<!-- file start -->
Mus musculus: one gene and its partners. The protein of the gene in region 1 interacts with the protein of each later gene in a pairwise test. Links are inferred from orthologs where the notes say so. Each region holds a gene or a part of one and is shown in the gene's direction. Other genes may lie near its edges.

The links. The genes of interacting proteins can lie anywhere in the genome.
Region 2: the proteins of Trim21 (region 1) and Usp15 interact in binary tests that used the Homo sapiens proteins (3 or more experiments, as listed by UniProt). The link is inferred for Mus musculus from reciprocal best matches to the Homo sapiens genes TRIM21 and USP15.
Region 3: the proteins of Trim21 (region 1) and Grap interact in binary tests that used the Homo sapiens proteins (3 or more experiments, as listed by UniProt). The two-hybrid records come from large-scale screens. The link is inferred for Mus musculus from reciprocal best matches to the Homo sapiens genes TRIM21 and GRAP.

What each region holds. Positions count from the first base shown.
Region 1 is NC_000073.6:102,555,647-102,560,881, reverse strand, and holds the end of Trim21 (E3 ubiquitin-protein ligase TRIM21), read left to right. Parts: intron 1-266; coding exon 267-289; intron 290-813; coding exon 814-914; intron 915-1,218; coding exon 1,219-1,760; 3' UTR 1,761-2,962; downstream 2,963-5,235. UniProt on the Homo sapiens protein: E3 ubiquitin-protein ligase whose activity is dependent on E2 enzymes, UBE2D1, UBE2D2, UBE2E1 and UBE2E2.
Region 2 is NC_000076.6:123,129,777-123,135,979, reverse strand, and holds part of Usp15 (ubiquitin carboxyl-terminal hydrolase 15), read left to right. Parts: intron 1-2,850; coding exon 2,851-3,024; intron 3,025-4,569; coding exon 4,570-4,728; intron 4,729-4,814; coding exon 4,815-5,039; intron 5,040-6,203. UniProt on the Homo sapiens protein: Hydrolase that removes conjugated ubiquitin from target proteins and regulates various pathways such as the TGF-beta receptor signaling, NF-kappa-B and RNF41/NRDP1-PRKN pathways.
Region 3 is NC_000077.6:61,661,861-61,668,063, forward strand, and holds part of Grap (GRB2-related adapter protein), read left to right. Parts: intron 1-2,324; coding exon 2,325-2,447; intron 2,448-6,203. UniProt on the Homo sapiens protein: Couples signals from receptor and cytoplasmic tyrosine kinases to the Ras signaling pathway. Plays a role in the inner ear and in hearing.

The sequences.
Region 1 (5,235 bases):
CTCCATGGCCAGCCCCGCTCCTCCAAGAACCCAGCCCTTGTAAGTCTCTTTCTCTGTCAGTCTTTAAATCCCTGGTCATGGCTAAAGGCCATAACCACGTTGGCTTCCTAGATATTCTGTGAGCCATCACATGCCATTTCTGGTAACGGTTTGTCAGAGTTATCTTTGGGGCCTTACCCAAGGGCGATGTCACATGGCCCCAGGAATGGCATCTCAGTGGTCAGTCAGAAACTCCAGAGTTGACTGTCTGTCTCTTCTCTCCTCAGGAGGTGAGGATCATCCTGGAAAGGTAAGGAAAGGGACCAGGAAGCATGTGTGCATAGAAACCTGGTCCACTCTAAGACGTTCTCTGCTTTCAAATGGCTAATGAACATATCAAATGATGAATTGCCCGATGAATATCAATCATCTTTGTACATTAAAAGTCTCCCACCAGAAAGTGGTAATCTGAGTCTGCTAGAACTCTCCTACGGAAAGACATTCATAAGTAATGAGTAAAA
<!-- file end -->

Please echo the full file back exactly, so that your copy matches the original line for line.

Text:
Mus musculus: one gene and its partners. The protein of the gene in region 1 interacts with the protein of each later gene in a pairwise test. Links are inferred from orthologs where the notes say so. Each region holds a gene or a part of one and is shown in the gene's direction. Other genes may lie near its edges.

The links. The genes of interacting proteins can lie anywhere in the genome.
Region 2: the proteins of Trim21 (region 1) and Usp15 interact in binary tests that used the Homo sapiens proteins (3 or more experiments, as listed by UniProt). The link is inferred for Mus musculus from reciprocal best matches to the Homo sapiens genes TRIM21 and USP15.
Region 3: the proteins of Trim21 (region 1) and Grap interact in binary tests that used the Homo sapiens proteins (3 or more experiments, as listed by UniProt). The two-hybrid records come from large-scale screens. The link is inferred for Mus musculus from reciprocal best matches to the Homo sapiens genes TRIM21 and GRAP.

What each region holds. Positions count from the first base shown.
Region 1 is NC_000073.6:102,555,647-102,560,881, reverse strand, and holds the end of Trim21 (E3 ubiquitin-protein ligase TRIM21), read left to right. Parts: intron 1-266; coding exon 267-289; intron 290-813; coding exon 814-914; intron 915-1,218; coding exon 1,219-1,760; 3' UTR 1,761-2,962; downstream 2,963-5,235. UniProt on the Homo sapiens protein: E3 ubiquitin-protein ligase whose activity is dependent on E2 enzymes, UBE2D1, UBE2D2, UBE2E1 and UBE2E2.
Region 2 is NC_000076.6:123,129,777-123,135,979, reverse strand, and holds part of Usp15 (ubiquitin carboxyl-terminal hydrolase 15), read left to right. Parts: intron 1-2,850; coding exon 2,851-3,024; intron 3,025-4,569; coding exon 4,570-4,728; intron 4,729-4,814; coding exon 4,815-5,039; intron 5,040-6,203. UniProt on the Homo sapiens protein: Hydrolase that removes conjugated ubiquitin from target proteins and regulates various pathways such as the TGF-beta receptor signaling, NF-kappa-B and RNF41/NRDP1-PRKN pathways.
Region 3 is NC_000077.6:61,661,861-61,668,063, forward strand, and holds part of Grap (GRB2-related adapter protein), read left to right. Parts: intron 1-2,324; coding exon 2,325-2,447; intron 2,448-6,203. UniProt on the Homo sapiens protein: Couples signals from receptor and cytoplasmic tyrosine kinases to the Ras signaling pathway. Plays a role in the inner ear and in hearing.

The sequences.
Region 1 (5,235 bases):
CTCCATGGCCAGCCCCGCTCCTCCAAGAACCCAGCCCTTGTAAGTCTCTTTCTCTGTCAGTCTTTAAATCCCTGGTCATGGCTAAAGGCCATAACCACGTTGGCTTCCTAGATATTCTGTGAGCCATCACATGCCATTTCTGGTAACGGTTTGTCAGAGTTATCTTTGGGGCCTTACCCAAGGGCGATGTCACATGGCCCCAGGAATGGCATCTCAGTGGTCAGTCAGAAACTCCAGAGTTGACTGTCTGTCTCTTCTCTCCTCAGGAGGTGAGGATCATCCTGGAAAGGTAAGGAAAGGGACCAGGAAGCATGTGTGCATAGAAACCTGGTCCACTCTAAGACGTTCTCTGCTTTCAAATGGCTAATGAACATATCAAATGATGAATTGCCCGATGAATATCAATCATCTTTGTACATTAAAAGTCTCCCACCAGAAAGTGGTAATCTGAGTCTGCTAGAACTCTCCTACGGAAAGACATTCATAAGTAATGAGTAAAA